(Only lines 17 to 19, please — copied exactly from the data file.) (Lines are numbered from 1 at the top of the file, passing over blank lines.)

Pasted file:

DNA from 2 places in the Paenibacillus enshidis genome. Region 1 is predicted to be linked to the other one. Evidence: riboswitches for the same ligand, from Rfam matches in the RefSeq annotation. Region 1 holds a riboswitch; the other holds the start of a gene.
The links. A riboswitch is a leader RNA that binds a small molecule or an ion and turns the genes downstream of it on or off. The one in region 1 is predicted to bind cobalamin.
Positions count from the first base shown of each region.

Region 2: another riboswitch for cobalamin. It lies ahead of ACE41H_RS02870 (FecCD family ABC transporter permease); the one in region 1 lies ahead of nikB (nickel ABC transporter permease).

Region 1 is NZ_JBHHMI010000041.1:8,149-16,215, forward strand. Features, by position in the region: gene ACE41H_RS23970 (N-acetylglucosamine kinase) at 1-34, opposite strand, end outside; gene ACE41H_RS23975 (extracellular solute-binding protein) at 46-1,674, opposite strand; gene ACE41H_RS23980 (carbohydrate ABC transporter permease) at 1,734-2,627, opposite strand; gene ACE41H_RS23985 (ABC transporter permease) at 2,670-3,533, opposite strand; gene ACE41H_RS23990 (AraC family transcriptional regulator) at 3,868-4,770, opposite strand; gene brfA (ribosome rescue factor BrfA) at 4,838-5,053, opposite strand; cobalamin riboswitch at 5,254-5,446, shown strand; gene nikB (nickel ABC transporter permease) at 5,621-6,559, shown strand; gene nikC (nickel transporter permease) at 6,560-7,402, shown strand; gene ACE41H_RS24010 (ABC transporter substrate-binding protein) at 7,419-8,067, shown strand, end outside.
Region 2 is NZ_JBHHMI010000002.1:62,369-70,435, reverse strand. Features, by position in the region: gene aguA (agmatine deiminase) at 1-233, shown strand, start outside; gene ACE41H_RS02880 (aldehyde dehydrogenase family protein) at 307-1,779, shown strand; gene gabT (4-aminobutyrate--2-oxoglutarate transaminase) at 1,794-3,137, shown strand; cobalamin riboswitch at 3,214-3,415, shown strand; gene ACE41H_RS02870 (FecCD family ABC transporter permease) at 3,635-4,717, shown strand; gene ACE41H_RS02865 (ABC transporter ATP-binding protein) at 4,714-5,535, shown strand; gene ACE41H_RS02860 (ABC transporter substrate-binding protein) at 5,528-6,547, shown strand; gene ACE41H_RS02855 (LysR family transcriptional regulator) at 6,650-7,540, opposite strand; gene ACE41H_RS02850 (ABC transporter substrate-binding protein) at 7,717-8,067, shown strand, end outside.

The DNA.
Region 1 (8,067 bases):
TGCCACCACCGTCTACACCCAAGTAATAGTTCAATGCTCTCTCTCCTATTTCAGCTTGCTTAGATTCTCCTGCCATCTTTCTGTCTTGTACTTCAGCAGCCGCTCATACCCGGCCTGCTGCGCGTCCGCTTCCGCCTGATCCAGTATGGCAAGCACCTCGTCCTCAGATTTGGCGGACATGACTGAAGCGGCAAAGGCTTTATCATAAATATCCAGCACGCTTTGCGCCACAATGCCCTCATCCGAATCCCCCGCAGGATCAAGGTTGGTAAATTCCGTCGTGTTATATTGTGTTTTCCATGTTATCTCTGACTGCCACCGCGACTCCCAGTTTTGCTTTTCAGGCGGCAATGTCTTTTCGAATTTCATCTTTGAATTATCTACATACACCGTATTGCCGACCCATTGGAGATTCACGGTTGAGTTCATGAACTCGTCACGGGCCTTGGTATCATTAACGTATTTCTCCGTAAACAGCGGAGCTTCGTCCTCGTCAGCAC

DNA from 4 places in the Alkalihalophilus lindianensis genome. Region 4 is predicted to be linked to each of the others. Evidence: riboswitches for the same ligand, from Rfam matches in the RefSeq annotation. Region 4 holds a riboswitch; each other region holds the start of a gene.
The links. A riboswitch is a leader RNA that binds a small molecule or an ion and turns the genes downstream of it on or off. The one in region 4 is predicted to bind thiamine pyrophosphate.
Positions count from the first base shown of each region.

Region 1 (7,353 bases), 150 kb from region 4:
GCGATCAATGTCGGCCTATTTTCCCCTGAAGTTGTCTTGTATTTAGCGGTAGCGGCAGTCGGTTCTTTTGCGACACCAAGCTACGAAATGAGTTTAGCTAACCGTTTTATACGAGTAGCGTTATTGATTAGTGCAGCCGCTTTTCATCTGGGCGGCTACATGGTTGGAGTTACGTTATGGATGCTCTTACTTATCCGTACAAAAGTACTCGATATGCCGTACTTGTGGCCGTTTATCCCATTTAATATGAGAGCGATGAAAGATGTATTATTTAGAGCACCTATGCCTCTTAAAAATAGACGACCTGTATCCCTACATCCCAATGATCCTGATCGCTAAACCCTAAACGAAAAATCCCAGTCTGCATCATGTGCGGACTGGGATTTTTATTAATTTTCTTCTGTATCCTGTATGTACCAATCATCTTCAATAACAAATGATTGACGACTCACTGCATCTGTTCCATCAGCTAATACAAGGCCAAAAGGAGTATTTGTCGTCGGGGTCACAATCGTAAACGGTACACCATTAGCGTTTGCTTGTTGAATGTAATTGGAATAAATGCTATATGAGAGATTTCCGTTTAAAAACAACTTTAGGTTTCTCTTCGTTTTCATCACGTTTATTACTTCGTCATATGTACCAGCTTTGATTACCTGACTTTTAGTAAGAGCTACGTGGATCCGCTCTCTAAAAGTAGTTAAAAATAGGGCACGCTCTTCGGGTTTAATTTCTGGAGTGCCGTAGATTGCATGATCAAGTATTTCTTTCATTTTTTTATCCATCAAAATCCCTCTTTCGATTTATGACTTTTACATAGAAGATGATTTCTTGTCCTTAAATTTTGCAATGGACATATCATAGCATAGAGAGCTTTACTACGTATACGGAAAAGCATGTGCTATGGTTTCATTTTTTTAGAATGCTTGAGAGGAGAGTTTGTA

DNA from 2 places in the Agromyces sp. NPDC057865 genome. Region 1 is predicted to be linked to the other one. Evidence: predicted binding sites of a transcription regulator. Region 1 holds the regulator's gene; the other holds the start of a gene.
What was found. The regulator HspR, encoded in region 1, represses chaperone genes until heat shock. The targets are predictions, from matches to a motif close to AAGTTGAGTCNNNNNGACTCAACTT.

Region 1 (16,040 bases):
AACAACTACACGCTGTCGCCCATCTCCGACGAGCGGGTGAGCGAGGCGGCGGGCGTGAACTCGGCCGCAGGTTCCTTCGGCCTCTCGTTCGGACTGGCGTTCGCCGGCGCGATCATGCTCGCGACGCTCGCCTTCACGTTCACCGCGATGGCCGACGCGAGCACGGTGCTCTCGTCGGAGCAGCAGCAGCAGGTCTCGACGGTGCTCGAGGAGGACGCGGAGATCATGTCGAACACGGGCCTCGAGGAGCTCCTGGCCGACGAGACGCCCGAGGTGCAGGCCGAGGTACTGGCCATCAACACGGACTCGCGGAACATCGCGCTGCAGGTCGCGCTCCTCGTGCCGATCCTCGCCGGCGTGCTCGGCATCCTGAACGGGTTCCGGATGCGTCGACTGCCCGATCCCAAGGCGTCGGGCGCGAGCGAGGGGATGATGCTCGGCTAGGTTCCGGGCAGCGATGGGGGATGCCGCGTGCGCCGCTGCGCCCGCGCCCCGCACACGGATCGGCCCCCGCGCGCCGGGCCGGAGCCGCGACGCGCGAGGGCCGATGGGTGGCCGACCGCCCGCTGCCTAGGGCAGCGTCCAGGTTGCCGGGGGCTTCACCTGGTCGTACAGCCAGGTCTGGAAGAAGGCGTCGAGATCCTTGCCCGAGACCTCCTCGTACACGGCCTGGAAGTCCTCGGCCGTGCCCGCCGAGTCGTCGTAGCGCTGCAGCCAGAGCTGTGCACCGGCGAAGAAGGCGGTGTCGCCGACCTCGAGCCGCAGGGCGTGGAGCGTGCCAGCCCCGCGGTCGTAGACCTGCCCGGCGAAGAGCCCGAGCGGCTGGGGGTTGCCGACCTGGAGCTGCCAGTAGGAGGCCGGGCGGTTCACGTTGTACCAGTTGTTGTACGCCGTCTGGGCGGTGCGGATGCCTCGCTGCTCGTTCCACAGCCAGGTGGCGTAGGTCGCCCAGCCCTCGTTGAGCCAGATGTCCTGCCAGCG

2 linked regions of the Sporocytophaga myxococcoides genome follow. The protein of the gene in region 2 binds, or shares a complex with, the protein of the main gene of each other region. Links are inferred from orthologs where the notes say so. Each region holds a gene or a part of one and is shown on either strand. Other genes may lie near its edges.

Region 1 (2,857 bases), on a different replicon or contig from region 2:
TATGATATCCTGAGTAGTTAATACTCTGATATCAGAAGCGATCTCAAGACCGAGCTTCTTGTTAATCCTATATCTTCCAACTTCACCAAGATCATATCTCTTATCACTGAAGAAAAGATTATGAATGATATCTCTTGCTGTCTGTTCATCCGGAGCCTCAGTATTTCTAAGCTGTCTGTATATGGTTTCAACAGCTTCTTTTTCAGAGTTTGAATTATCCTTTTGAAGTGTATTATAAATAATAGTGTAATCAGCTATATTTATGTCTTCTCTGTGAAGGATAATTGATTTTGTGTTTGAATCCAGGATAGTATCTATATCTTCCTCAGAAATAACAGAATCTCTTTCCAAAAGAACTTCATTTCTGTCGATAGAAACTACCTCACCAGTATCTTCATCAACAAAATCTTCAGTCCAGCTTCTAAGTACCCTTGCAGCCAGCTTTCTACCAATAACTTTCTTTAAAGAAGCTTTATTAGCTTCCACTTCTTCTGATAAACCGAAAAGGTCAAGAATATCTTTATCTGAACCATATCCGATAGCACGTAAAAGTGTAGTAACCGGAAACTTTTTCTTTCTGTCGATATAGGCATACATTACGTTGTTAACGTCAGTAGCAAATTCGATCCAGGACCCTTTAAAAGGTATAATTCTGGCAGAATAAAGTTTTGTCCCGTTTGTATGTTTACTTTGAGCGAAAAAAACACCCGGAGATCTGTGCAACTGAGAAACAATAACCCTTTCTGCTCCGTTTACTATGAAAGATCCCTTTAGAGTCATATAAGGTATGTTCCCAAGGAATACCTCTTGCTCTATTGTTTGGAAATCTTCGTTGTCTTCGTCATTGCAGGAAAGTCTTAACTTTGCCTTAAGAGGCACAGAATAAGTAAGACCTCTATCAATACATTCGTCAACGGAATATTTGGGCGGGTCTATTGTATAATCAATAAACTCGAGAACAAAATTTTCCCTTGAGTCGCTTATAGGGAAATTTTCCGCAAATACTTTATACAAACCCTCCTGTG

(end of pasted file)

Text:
Region 1 (16,040 bases):
AACAACTACACGCTGTCGCCCATCTCCGACGAGCGGGTGAGCGAGGCGGCGGGCGTGAACTCGGCCGCAGGTTCCTTCGGCCTCTCGTTCGGACTGGCGTTCGCCGGCGCGATCATGCTCGCGACGCTCGCCTTCACGTTCACCGCGATGGCCGACGCGAGCACGGTGCTCTCGTCGGAGCAGCAGCAGCAGGTCTCGACGGTGCTCGAGGAGGACGCGGAGATCATGTCGAACACGGGCCTCGAGGAGCTCCTGGCCGACGAGACGCCCGAGGTGCAGGCCGAGGTACTGGCCATCAACACGGACTCGCGGAACATCGCGCTGCAGGTCGCGCTCCTCGTGCCGATCCTCGCCGGCGTGCTCGGCATCCTGAACGGGTTCCGGATGCGTCGACTGCCCGATCCCAAGGCGTCGGGCGCGAGCGAGGGGATGATGCTCGGCTAGGTTCCGGGCAGCGATGGGGGATGCCGCGTGCGCCGCTGCGCCCGCGCCCCGCACACGGATCGGCCCCCGCGCGCCGGGCCGGAGCCGCGACGCGCGAGGGCCGATGGGTGGCCGACCGCCCGCTGCCTAGGGCAGCGTCCAGGTTGCCGGGGGCTTCACCTGGTCGTACAGCCAGGTCTGGAAGAAGGCGTCGAGATCCTTGCCCGAGACCTCCTCGTACACGGCCTGGAAGTCCTCGGCCGTGCCCGCCGAGTCGTCGTAGCGCTGCAGCCAGAGCTGTGCACCGGCGAAGAAGGCGGTGTCGCCGACCTCGAGCCGCAGGGCGTGGAGCGTGCCAGCCCCGCGGTCGTAGACCTGCCCGGCGAAGAGCCCGAGCGGCTGGGGGTTGCCGACCTGGAGCTGCCAGTAGGAGGCCGGGCGGTTCACGTTGTACCAGTTGTTGTACGCCGTCTGGGCGGTGCGGATGCCTCGCTGCTCGTTCCACAGCCAGGTGGCGTAGGTCGCCCAGCCCTCGTTGAGCCAGATGTCCTGCCAGCG

2 linked regions of the Sporocytophaga myxococcoides genome follow. The protein of the gene in region 2 binds, or shares a complex with, the protein of the main gene of each other region. Links are inferred from orthologs where the notes say so. Each region holds a gene or a part of one and is shown on either strand. Other genes may lie near its edges.